My story behind triple booting of my laptop with CentOS 6.5, Ubuntu 12.04 and Windows 7

Few months ago I had to format my entire hard disk due to some problems I had with my laptop which finally turned to very nice story with good ending.
Actually for long time around two years I had Ubuntu 12.04 in my laptop which I installed it via Wubi. Although, my experience with Wubi was quite good, in long term usage I felt slowness and low performance in my Ubuntu system. You might be curious about the reason that I used Wubi. Actually, hard disk of my laptop was full and I had just one NTFS partition. Since, I did not have spare hard disk to take back up of my data which is obviously very very wrong practice, so I did not want to take risk of losing my data with manipulating (resizing, deleting) of my hard disk partition.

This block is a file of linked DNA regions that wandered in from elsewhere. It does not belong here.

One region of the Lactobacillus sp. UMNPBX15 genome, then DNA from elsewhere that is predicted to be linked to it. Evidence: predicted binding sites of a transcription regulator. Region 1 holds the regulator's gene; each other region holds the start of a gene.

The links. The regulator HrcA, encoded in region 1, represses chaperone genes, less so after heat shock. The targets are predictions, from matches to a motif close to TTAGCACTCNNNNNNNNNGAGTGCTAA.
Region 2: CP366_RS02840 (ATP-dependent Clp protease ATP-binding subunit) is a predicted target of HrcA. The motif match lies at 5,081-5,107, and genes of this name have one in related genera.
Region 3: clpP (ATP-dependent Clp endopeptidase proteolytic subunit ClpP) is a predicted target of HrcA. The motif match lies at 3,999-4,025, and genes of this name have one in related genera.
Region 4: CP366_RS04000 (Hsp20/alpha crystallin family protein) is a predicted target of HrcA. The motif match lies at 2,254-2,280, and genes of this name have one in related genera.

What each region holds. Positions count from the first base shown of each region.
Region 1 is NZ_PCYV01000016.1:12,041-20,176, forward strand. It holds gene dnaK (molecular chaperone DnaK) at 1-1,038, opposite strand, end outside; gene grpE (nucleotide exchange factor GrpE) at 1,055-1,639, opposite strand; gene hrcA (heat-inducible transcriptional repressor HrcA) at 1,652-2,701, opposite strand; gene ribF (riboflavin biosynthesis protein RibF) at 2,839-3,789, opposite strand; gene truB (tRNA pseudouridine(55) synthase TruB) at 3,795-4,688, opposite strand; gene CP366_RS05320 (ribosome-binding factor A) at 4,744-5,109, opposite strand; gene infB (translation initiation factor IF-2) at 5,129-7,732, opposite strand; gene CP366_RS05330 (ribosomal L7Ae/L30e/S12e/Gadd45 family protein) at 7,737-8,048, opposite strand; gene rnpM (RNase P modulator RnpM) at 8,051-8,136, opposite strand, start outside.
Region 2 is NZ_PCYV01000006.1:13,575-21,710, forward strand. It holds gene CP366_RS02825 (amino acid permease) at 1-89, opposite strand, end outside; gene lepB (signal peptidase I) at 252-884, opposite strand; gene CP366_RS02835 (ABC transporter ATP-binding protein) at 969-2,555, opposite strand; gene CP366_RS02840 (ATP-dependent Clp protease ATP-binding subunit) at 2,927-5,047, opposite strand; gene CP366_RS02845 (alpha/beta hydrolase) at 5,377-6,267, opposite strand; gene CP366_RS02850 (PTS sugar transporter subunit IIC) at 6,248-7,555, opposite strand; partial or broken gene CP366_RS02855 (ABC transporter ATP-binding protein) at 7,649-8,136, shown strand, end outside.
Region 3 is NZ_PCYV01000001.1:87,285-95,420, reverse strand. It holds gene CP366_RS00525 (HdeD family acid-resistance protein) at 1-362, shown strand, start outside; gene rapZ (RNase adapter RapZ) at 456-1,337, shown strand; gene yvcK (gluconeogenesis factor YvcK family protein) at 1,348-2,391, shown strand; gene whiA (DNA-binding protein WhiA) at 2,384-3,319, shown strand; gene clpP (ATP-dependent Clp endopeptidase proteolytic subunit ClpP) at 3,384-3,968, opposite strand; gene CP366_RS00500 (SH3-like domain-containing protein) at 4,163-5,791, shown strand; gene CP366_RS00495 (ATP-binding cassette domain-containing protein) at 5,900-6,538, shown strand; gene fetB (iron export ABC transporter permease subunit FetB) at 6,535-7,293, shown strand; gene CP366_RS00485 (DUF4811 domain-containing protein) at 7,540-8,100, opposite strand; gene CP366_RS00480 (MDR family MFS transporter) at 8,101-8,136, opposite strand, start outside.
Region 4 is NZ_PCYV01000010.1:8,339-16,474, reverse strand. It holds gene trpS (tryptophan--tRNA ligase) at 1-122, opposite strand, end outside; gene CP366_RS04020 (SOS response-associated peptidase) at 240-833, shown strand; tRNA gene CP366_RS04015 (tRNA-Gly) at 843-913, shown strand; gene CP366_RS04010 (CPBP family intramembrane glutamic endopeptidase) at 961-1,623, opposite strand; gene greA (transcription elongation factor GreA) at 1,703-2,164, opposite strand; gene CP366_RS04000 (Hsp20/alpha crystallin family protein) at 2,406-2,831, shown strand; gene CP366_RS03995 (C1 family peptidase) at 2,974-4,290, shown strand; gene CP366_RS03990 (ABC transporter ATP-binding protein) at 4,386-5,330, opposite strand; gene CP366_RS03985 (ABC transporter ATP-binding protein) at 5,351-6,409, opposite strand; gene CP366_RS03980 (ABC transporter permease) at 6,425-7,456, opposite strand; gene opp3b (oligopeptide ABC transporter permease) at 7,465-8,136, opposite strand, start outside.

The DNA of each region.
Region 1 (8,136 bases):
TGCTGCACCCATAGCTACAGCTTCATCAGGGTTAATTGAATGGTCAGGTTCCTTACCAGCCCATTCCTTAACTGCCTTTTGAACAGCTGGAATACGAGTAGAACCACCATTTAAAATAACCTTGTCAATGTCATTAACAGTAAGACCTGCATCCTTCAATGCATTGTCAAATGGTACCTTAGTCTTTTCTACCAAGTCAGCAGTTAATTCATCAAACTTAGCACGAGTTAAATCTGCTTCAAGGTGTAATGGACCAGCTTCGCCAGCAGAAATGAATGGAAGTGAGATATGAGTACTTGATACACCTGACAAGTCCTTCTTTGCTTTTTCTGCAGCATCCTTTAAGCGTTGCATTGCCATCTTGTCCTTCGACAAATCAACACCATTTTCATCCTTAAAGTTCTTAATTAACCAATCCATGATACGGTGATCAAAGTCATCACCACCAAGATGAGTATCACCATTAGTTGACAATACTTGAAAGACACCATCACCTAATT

However, after around two years (few months ago) finally I got opportunity to format my hard disk and create a dedicated partition for Linux (around 50 GB). Since, I was little bit tired of Ubuntu on that time, I switched to Debian Wheezy 7.2 which was not very good experience at all. To summarize my experience with Debian I can say that it is quite stable and very good but I had very odd problems with my ATI card in Debian which was start of my bad and horrible experience with ATI cards. My laptop equipped with ATI 4570 Radeon HD which considered as Legacy Series and thank to AMD for discontinuing providing driver for Linux. Therefore, with bunch of tweaks I finally managed to install driver on Debian Wheezy but it did not work as expected and resulted in laggy system. For instance, I could not play Youtube videos on Firefox if I used any desktop rather than Gnome 3+. I had tested playing video streams in Mate, Xfce, Gnome 2, IceWM desktops and all failed to display video properly in Firefox, means Firefox played videos damn slow. The strange point was that, with using Gnome 3+ I did not have such problem, though I had another problem with that and that was overheating of my system. Since, the driver is kind of hacking of original driver it did not have good performance as it supposed to work and caused overheating in my system. Hence, the only remaining option was Google Chrome to play online stream but still I could experience overheating sometimes.